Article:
Review and interview by PressPlayOnTape
The plot to Aqua Kitty goes as follows… Due to a sudden shortage of milk, cats around the world are forced to seek out new sources to get their fix. You and your team of milk mining kittens have overcome a fear of water to drill down under the ocean seabed and begin extracting vast reserves of what seems to be naturally forming full-fat milk.
This is, of course, complete nonsense which, in turn is EXACTLY how it should be, because as gamers of old will well know, one of the first rules of classic gaming is to ensure that your game has a ridiculous plot line.
Aqua Kitty is a modern spin on the classic side-scrolling shooter, and of the many positive comments that can be levelled at this game – the biggest is that this game proudly wears it’s retro credentials on it’s sleeve. From the moment you watch the trailer and see a familiar blue-disk loading image (the Amiga 500’s insert disk image instantly springs to mind) – you know you’re in for a treat.
Taking it’s cue from the Williams arcade classic Defender and with a passing nod to Irem’s seminal R-Type, Aqua Kitty casts you in the role of a submarine piloting kitten tasked with destroying underwater foes while your scuba-wearing cat brethren patrol underwater milk mining stations. (I did warn you that the plot was crazy) You must destroy wave after wave of aquatic enemies and protect your sea-kitties from being whisked away. Your sub is equipped with primary and secondary weapons, the secondary being the more powerful but restricted to short blasts before it needs to recharge. The action, is frantic, addictive and, as the game progresses, increasingly hardcore. What starts off as a pretty sedate set of opening levels pretty quickly ramps up into an all-out assault that will have you wrangling your controller to ward off the multitude of onscreen enemies. Your kitty will die during this game. A lot. But the game mechanics for Aqua Kitty are rock solid and each time your feline hero dies you will know that it was your own stupid fault. And that will only harden your resolve to get back in your kitten craft and go protect those milk mines!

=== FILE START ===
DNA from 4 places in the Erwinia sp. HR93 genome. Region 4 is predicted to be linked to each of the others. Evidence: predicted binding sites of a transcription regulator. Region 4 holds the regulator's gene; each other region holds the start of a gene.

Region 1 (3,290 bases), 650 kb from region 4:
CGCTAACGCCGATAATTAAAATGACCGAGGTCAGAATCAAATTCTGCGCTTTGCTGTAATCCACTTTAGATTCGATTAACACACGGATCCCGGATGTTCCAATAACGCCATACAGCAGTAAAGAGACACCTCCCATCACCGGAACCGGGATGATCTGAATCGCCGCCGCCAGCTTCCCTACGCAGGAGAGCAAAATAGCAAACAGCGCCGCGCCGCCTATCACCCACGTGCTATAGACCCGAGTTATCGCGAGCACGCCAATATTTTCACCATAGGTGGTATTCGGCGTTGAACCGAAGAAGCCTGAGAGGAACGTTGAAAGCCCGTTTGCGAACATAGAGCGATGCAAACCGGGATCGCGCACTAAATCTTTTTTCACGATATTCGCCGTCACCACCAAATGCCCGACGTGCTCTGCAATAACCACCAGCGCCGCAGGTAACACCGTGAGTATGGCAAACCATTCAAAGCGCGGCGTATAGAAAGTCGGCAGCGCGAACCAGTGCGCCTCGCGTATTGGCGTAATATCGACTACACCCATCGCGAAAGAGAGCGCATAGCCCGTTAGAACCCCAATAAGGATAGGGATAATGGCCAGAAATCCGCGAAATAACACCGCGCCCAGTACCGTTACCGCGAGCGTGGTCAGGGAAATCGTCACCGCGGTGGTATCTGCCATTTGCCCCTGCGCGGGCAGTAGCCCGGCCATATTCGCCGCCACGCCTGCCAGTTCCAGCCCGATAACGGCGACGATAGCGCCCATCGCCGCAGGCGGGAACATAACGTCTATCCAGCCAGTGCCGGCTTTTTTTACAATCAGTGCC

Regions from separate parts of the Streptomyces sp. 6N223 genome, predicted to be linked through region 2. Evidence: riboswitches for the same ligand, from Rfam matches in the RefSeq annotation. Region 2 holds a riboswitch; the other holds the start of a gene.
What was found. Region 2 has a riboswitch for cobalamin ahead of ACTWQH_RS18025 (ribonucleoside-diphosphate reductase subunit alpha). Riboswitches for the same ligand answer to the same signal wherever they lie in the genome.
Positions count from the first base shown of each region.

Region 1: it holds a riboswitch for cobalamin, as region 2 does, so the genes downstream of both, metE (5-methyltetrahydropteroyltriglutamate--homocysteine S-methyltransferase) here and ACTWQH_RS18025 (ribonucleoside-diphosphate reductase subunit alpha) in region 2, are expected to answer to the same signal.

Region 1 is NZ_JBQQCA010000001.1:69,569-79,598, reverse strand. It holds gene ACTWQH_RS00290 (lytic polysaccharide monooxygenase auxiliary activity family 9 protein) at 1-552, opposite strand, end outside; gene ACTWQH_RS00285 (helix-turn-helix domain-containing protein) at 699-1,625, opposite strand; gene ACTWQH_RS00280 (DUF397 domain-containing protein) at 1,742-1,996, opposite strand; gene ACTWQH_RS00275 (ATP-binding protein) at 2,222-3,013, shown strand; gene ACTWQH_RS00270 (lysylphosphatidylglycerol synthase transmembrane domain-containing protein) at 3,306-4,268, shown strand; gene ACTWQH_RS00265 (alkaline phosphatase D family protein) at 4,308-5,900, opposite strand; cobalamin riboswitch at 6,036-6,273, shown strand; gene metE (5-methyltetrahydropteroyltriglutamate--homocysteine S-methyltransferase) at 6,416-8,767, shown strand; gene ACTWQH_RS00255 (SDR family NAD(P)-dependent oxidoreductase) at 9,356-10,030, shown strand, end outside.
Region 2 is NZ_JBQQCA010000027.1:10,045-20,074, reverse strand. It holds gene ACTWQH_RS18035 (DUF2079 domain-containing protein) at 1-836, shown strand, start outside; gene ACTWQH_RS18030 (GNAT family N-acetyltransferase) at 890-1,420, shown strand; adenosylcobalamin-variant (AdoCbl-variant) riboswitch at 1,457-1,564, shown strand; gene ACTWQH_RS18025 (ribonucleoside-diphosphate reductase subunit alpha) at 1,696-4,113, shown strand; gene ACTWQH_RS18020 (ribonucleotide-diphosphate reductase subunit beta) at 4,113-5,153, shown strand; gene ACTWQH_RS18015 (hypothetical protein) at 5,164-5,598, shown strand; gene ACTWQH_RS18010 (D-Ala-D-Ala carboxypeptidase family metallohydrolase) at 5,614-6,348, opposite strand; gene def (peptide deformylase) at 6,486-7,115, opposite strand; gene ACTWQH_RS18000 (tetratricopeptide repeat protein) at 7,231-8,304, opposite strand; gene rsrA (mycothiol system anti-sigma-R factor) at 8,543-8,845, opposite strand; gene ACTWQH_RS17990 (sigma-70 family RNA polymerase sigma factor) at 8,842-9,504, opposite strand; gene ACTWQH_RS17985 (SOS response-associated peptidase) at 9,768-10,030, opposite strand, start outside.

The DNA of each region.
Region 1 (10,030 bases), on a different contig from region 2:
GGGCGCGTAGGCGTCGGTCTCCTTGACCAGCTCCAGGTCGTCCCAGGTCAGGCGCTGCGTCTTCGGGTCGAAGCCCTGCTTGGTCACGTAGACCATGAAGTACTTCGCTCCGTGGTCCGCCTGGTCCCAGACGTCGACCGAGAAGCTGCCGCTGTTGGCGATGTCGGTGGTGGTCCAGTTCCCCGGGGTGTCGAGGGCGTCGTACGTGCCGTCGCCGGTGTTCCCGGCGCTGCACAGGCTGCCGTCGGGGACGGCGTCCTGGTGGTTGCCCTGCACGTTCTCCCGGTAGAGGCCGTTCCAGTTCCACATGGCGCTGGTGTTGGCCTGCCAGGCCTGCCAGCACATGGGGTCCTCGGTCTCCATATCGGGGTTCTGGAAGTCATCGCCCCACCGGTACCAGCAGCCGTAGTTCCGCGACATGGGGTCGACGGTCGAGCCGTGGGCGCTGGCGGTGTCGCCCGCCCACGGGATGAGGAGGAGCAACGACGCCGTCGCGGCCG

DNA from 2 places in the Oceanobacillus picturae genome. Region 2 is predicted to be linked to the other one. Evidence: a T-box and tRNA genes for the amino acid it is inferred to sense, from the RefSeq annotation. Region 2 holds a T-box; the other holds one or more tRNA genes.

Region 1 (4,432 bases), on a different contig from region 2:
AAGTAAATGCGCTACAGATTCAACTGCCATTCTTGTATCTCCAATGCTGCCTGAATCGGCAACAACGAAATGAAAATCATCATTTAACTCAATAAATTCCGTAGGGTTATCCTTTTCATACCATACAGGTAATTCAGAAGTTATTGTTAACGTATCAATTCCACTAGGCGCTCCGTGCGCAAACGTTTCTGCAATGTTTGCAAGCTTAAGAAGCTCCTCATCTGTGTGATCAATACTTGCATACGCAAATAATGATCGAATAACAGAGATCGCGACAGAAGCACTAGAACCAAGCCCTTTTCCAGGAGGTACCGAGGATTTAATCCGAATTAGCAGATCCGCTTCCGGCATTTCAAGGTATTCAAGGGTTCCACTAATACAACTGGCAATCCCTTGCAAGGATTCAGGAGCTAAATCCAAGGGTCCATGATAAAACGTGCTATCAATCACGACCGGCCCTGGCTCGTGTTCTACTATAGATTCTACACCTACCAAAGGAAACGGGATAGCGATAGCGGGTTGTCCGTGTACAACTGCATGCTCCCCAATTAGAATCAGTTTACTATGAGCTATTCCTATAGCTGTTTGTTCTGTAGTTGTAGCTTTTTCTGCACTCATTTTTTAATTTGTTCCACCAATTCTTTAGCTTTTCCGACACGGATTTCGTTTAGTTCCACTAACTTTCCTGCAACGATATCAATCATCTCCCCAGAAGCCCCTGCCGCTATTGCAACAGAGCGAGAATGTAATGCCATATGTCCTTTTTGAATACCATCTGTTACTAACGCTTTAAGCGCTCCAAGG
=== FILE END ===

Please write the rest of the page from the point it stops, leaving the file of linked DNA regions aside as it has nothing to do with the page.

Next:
Graphically and sonically Aqua Kitty is authentically 16-bit. While some modern retro remakes coyly attempt to disguise their heritage with shiny new HD graphics and sound, Aqua Kitty charges head first in the opposite direction. The pixel artwork is superb and the Amiga and C64 style chip-tunes suit the game perfectly. This gamewants to be old school – and it achieves this ambition with aplomb.
We decided to find out a bit more about the development of Aqua Kitty and so we spoke to Dugan – the graphic artist at Tikipod about creating the game…
Hi Dugan – thanks for speaking to us today and congratulations on creating such a great game.
Firstly tell us, what was the inspiration behind Aqua Kitty?
Old arcade games like R-type, In the Hunt, Gunhed, Rainbow islands and NewZealand Story. All the games I used to like playing (or wanted to play) as a kid really 🙂 The game design for Kitty ended up with the basic core from Defender as it evolved, but we added a lot more to it such as branching level routes / powerups / secondary fire and so on.
How long did the game take to develop?
Just over two years I think, it was a slow development as we were doing in our spare time and without a clear initial game design. So a lot of time went on experiments that were eventually discarded. If we had been making it full-time, it would have been finished far faster.
Tell us a little about how TikiPod came into existence.